THE OSCHOLARS: Special Teleny issue





John McRae


It started off, as so many nice things do in Italy, over a splendid dinner in the Giubileo Hotel high in the hills above the city of Potenza, in Basilicata, with the small cohort of academics working in the new earthquake-relief funded University of Basilicata. We will pass over what happened to practically all the other funds destined for earthquake relief, but the first University in the poorest province of Italy was one worthy outcome.

A colleague who was teaching French, Philippe Théveny, brought up the subject of ‘Oscar Wilde’s gay novel’ and whether I thought it really was by Oscar himself. Some perplexity round the table – few knew of its existence, but then again, French critics have always been better disposed to the novel, prime among them Philippe Jullian, whose biography of Wilde is still one of the finest.

Like London buses and Godots, two come along at the same time: the very next week Gay’s the Word, the excellent and still surviving gay bookshop in Marchmont Street in London was closed down by the authorities on charges of selling obscene material – the material in question being the Gay Sunshine Press in San Francisco’s new edition of Teleny, edited by Winston Leyland.

At the time I was reading some things for Gay Men’s Press in London and, again over dinner, I seem to remember, we talked about this worrisome state of things, and the idea evolved that an academic edition, published in UK, would put several cats among the prosecuting pigeons.

Quite amazingly, Gay Men’s Press paid me an advance (a princely rather than queenly £250, I recall) to buy some time to work in the British Library Reading Room on the original texts and put together an edition, with a serious introduction, textual notes, and an apparatus which might be defined as scholarly.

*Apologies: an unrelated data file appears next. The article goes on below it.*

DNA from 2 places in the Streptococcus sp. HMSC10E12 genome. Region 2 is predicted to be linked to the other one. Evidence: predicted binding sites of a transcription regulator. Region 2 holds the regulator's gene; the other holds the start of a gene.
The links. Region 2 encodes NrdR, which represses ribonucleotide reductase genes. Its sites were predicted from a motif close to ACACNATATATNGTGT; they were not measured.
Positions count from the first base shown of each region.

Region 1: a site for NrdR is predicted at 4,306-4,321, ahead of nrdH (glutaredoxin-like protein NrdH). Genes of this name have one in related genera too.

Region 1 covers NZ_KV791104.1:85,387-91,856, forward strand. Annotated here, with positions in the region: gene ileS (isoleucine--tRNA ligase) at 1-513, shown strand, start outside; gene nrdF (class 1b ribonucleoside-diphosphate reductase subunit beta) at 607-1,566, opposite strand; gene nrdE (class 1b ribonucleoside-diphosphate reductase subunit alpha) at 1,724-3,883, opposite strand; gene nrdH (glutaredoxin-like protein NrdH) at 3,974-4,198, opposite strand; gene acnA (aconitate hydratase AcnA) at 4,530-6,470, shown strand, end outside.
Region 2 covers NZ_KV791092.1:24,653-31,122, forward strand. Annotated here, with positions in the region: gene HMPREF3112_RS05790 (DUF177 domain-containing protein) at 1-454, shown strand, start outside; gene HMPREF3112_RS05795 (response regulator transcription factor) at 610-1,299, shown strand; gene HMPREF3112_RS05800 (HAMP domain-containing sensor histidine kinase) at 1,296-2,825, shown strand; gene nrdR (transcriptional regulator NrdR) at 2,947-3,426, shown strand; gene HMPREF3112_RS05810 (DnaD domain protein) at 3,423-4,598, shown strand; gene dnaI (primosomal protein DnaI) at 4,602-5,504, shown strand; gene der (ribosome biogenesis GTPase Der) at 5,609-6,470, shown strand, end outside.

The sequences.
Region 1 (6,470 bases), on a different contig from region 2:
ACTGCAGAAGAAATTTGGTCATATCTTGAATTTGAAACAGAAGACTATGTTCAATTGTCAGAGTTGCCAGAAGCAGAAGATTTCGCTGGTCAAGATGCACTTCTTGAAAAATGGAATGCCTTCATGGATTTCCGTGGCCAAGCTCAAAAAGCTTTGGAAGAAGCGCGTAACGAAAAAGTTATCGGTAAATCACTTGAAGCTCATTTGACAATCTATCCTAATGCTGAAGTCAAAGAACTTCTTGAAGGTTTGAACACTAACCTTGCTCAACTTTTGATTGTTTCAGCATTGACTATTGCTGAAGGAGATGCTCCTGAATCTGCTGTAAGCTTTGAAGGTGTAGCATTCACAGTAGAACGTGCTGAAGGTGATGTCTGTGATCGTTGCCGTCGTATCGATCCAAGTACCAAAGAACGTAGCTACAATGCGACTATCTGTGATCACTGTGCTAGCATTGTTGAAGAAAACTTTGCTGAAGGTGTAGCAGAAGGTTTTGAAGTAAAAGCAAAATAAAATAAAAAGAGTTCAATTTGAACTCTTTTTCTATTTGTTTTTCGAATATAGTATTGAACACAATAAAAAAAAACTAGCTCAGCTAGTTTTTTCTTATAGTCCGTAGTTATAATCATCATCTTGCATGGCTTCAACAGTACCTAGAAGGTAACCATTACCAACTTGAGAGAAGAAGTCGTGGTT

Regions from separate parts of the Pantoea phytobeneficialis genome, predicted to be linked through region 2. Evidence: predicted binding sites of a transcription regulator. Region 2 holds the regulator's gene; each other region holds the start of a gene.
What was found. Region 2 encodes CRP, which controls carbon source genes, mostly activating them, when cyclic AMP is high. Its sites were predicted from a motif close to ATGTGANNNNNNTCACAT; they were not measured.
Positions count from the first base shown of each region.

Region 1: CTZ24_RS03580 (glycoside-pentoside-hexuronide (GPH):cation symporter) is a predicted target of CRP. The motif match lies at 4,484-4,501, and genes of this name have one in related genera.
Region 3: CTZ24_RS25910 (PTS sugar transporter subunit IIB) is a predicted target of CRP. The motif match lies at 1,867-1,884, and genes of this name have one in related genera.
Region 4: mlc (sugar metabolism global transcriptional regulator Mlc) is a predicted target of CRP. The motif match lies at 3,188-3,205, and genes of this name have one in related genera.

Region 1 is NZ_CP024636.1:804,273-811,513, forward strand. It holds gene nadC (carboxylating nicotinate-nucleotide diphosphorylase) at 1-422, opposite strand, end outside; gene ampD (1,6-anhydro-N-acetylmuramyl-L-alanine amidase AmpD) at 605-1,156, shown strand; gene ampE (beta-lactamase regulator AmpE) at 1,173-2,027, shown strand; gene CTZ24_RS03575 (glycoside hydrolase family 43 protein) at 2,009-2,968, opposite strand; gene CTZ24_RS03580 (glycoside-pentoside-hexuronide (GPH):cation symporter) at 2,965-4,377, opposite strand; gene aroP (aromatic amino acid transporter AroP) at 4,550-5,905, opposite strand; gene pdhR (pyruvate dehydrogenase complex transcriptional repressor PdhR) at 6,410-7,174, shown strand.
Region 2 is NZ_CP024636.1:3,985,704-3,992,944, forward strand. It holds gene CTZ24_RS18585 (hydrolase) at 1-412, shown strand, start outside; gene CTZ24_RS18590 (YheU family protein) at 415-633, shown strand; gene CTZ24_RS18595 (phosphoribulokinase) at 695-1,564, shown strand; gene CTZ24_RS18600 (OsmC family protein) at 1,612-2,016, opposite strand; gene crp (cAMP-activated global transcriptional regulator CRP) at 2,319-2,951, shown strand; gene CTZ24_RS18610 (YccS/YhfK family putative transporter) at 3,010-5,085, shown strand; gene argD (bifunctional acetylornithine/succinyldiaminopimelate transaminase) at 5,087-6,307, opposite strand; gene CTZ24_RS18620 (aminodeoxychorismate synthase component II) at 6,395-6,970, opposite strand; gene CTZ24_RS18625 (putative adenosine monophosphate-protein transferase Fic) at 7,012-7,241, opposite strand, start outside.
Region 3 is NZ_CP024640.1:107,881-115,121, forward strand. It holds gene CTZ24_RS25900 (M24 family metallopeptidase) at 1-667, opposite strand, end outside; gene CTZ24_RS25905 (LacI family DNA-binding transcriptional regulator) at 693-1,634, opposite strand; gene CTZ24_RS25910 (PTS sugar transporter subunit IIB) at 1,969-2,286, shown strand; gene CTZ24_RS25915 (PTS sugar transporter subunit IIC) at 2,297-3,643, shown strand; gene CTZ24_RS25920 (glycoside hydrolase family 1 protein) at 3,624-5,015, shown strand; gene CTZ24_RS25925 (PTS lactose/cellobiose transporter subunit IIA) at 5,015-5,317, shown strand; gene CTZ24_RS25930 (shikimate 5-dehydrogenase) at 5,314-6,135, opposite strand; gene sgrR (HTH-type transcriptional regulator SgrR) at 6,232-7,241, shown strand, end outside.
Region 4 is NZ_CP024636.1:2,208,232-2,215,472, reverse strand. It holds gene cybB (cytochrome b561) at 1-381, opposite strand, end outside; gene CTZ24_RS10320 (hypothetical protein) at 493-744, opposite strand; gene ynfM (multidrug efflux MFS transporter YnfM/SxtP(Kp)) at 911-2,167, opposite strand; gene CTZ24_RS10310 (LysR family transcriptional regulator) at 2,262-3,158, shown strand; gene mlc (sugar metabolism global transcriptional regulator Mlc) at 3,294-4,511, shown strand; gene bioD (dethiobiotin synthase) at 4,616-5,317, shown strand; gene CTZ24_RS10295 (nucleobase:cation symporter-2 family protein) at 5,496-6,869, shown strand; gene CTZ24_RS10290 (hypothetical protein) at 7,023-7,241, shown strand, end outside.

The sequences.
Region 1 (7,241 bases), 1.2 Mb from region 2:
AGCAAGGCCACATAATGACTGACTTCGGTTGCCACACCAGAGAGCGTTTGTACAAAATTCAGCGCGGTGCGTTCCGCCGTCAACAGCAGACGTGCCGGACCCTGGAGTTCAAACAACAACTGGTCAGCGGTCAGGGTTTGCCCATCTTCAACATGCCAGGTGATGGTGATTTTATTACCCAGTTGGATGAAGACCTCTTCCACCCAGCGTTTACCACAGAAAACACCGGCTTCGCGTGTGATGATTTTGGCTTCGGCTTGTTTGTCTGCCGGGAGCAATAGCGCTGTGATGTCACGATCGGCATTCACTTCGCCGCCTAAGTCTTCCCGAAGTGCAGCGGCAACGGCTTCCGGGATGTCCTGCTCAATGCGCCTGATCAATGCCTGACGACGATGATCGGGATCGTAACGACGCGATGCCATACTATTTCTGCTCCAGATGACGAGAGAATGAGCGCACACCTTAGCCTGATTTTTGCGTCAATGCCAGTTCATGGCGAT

The texts were of course kept under lock and key, and one was clearly judged every single day by every single British Library keeper of the flame; one felt one perhaps had to keep one’s hands visible above the table, just in case.

However, with the help of these good people and a few friends to drag me out for lunch and coffees (the poet and writer Greg Woods, who was soon also to move to Nottingham,  among them) we got an edition together and into print in super-quick time. The texts needed a lot more collating and annotating than we had ever imagined – things like the name of Brunetto Latini had become submerged in misprints and misreadings carried through seven or eight wildly differing editions of the text (pun intended). And the punctuation was all over the place. I speak as one of nature’s less adept at punctuation. A Note on the Text was called for – how else would I have ever been able to write a sentence containing the glorious words ‘anther’ ‘brandle’ ‘estival’ and ‘tweake’?

I had to call in a wondrous range of friends to elucidate many things from Parisian local geography to Biblical allusions – had I any idea who Jehu was? I do now. There was no internet then to Google things. We don’t know the range of our friends’ expertise till we try them. And we left no textual query unanswered.

Imagine then, the general delight when we managed to publish the book two days before the prosecution was due in court.

Whereupon the case was quietly dropped. We made noise. And Teleny began to reach a wider public, especially in the USA. Now there is even a Wordsworth edition, but keeping on the dubious tradition of misreadings and mistakes.

Richard Ellmann had been working on his biography at the time (the one with the photo of someone else entirely which he claimed was Oscar as Salome). His close friend Barbara Hardy told me at the time that Richard would never accept that (I quote) ‘something like Teleny’ was Oscar’s work. But she was pleased with my claim that I thought the very least we could say was that Oscar had a hand in it. Strange that a George Eliot scholar should have so much more of a sense of humour than a Wilde scholar.

Academic opprobrium did not descend upon me. Rather unexpectedly, the edition was greeted positively (where it was not ignored), and even reprinted, although the Ellmann biography then did rather overshadow us for a time. Invitations, especially to the USA, began to come in to talk about this, rather than my other recognised academic specialisations – I even ended up teaching courses on it, a tradition I am pleased to see is continuing to the present day in some enlightened places.

It is very pleasing that the issue of authorship cannot be settled definitively. I would not be so rash as to be definitive. People might agree. Or even disagree. As Oscar himself must have said, ‘Whenever people agree with me I always feel I must be wrong.’



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